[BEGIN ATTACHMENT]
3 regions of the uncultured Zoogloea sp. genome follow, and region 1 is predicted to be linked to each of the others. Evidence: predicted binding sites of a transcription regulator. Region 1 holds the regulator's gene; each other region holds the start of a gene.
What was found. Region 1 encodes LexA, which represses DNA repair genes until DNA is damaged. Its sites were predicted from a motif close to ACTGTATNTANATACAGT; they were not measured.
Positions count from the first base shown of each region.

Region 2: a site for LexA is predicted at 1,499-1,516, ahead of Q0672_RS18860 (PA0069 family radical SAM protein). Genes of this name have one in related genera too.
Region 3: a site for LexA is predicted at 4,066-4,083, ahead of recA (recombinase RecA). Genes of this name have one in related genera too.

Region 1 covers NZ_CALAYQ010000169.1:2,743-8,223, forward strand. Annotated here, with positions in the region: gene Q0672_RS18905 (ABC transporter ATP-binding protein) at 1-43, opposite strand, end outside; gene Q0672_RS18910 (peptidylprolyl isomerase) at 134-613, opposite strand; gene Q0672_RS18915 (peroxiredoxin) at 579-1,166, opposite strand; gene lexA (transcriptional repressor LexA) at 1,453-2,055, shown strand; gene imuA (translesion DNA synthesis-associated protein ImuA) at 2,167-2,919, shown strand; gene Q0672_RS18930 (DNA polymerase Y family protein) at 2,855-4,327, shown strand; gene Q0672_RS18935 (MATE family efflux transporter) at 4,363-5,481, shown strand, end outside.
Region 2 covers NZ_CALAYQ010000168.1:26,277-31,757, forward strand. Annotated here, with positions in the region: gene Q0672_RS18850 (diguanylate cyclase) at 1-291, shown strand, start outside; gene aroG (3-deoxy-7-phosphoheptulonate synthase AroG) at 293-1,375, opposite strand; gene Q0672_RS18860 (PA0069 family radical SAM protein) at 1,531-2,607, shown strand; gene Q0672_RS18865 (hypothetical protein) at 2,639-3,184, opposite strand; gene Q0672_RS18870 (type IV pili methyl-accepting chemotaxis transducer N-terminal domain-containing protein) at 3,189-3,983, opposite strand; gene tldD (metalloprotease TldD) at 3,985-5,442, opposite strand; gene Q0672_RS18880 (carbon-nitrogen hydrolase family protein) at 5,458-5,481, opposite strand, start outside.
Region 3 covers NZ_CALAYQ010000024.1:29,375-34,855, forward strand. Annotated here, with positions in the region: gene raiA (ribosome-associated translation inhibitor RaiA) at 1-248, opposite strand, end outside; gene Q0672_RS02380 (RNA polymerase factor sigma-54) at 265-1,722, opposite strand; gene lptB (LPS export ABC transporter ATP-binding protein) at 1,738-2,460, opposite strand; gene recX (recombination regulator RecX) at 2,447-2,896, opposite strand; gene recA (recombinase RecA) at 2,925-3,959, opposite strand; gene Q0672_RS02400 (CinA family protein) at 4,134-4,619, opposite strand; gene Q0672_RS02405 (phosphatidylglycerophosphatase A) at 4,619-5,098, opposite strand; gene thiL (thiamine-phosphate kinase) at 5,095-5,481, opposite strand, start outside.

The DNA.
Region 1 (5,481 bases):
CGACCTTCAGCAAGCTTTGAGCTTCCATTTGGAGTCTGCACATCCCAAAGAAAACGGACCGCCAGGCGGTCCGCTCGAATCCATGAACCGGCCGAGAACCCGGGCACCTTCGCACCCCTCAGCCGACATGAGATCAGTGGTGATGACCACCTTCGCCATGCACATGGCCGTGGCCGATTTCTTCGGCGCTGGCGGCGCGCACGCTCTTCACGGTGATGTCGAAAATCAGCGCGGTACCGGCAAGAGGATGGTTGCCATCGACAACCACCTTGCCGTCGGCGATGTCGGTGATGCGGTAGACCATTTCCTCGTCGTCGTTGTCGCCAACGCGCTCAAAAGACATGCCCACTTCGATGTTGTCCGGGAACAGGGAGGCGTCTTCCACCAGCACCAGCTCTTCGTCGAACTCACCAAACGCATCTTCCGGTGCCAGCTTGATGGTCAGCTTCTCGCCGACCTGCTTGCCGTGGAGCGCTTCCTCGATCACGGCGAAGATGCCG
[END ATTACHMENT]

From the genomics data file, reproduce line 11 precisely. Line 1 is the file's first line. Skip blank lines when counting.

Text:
CGACCTTCAGCAAGCTTTGAGCTTCCATTTGGAGTCTGCACATCCCAAAGAAAACGGACCGCCAGGCGGTCCGCTCGAATCCATGAACCGGCCGAGAACCCGGGCACCTTCGCACCCCTCAGCCGACATGAGATCAGTGGTGATGACCACCTTCGCCATGCACATGGCCGTGGCCGATTTCTTCGGCGCTGGCGGCGCGCACGCTCTTCACGGTGATGTCGAAAATCAGCGCGGTACCGGCAAGAGGATGGTTGCCATCGACAACCACCTTGCCGTCGGCGATGTCGGTGATGCGGTAGACCATTTCCTCGTCGTCGTTGTCGCCAACGCGCTCAAAAGACATGCCCACTTCGATGTTGTCCGGGAACAGGGAGGCGTCTTCCACCAGCACCAGCTCTTCGTCGAACTCACCAAACGCATCTTCCGGTGCCAGCTTGATGGTCAGCTTCTCGCCGACCTGCTTGCCGTGGAGCGCTTCCTCGATCACGGCGAAGATGCCG